In 1940 the first of the Class 743 class were built. These were entirely new locomotives with two feedwater heaters, one on each side of the boiler. In all 94 of this class were built for FS.

In 1952 and 1953, 35 of the Class 625 locomotives were converted to use Franco–Crosti boilers with side feedwater heaters. These locomotives became the Class 623. Several survived into the 1970s.

Finally in 1954 the last Italian Franco–Crosti locomotives were built, the Class 741. Unlike the other Italian classes, these had a single feedwater heater mounted directly below the main boiler. In total 81 of these locomotives were built, again surviving into the 1970s.

Currently only a member of Class 741 is still operating: the 741.120. This locomotive is used only for heading historic trains. This Franco–Crosti steam locomotive is property of Trenitalia (the Italian national railways company) and assigned to D.R.S. Pistoia (Deposito Rotabili Storici di Pistoia, which means Historic Rolling Stock depot in Pistoia) near Florence – Italy and managed by the non-profit association "Italvapore" Associazione Toscana Treni Storici

West Germany

In 1951 the Deutsche Bundesbahn (DB) rebuilt two Franco–Crosti boilered locomotives with two feedwater heaters located below the main boiler. These were variants of the standard DB class 52 design but were registered as class 42.90 due to the higher axle load.

These locomotives were followed in 1954–58 by the conversion of 31 class 50 locomotives in a 2–10–0 tender configuration with single feedwater heater located under the boiler. These thirty locos formed the new class 50.40 and proved quite successful economically but had problems with corrosion. All locomotives were withdrawn by 1967.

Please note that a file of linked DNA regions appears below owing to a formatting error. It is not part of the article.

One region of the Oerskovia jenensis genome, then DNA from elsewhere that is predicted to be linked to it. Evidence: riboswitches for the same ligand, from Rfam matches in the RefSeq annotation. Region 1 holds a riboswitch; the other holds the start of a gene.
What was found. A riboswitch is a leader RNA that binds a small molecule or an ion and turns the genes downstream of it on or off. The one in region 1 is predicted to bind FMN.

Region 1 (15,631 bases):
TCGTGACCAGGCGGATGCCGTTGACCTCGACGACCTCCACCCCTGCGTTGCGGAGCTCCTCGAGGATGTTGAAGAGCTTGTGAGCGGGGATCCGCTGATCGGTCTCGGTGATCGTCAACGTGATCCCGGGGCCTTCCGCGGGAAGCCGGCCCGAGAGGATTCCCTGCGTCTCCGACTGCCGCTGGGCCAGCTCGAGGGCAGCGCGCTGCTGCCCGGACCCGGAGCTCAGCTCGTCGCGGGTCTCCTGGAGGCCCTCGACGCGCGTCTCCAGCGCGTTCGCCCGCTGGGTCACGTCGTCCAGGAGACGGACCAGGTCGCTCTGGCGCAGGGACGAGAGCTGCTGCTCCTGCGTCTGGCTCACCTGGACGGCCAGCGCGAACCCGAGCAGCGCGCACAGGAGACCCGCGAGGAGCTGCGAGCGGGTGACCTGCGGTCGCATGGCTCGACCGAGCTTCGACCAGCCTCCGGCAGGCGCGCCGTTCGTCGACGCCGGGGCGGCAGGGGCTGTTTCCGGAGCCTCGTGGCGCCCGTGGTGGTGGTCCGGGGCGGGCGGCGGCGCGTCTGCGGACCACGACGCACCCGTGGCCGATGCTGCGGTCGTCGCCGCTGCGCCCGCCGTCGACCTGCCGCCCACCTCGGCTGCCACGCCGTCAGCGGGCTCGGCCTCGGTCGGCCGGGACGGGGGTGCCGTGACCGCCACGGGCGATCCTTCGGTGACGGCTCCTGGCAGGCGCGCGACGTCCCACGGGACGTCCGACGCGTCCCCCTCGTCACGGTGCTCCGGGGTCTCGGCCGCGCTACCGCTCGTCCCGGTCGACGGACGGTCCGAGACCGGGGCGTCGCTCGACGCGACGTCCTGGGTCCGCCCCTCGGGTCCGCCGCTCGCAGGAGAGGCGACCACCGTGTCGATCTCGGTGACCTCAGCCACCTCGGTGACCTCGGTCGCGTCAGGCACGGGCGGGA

Great Britain

9F 92022 in 1964

Ten of the BR Standard Class 9F locomotives, Nos 92020-9, were built with Franco–Crosti boilers in 1955. Like the German 50.40 these were 2–10–0 tender locomotives with a single feedwater heater under the main boiler.[2]

The standard chimney was still used for exhausting smoke from the fire box. The steam chimney was located on the right-hand (fireman's) side, just forward of the firebox, this can be seen in the photograph; smoke from the chimney and steam from the right hand side. When running at speed the updraft on the smoke chimney was all that was needed. However where more power was needed steam would be sent to the Blast Pipe to draw more air through the firebox. The Crosti preheaters provided less improvement than had been expected, and were a problem for maintenance, owing to acidic fluegases condensing in the feedwater heater and causing corrosion. All were converted back to a more standard form within a few years, the preheaters remaining in place, but blanked off.


In 1951 Oliver Bulleid was the chief mechanical engineer of the Córas Iompair Éireann and was experimenting with new forms of steam locomotive. He converted a 1907 Coey locomotive to use a Franco–Crosti boiler similar to the original Italian designs and to burn peat. The locomotive was a poor steamer and eventually was fitted with a forced-draught fan powered by a diesel engine carried on a wagon behind the tender.


  1. ^ Turchi, Erminio Mascherpa, Gian Guido (1984). La regina delle locomotive. Salò: Editrice trasporti su rotaie. pp. 101–102. ISBN 8885068022.((cite book)): CS1 maint: multiple names: authors list (link)
  2. ^ Nock, O.S. (1966). The British Steam Railway Locomotive. Vol. II, from 1925 to 1965. Ian Allan. pp. 264–265.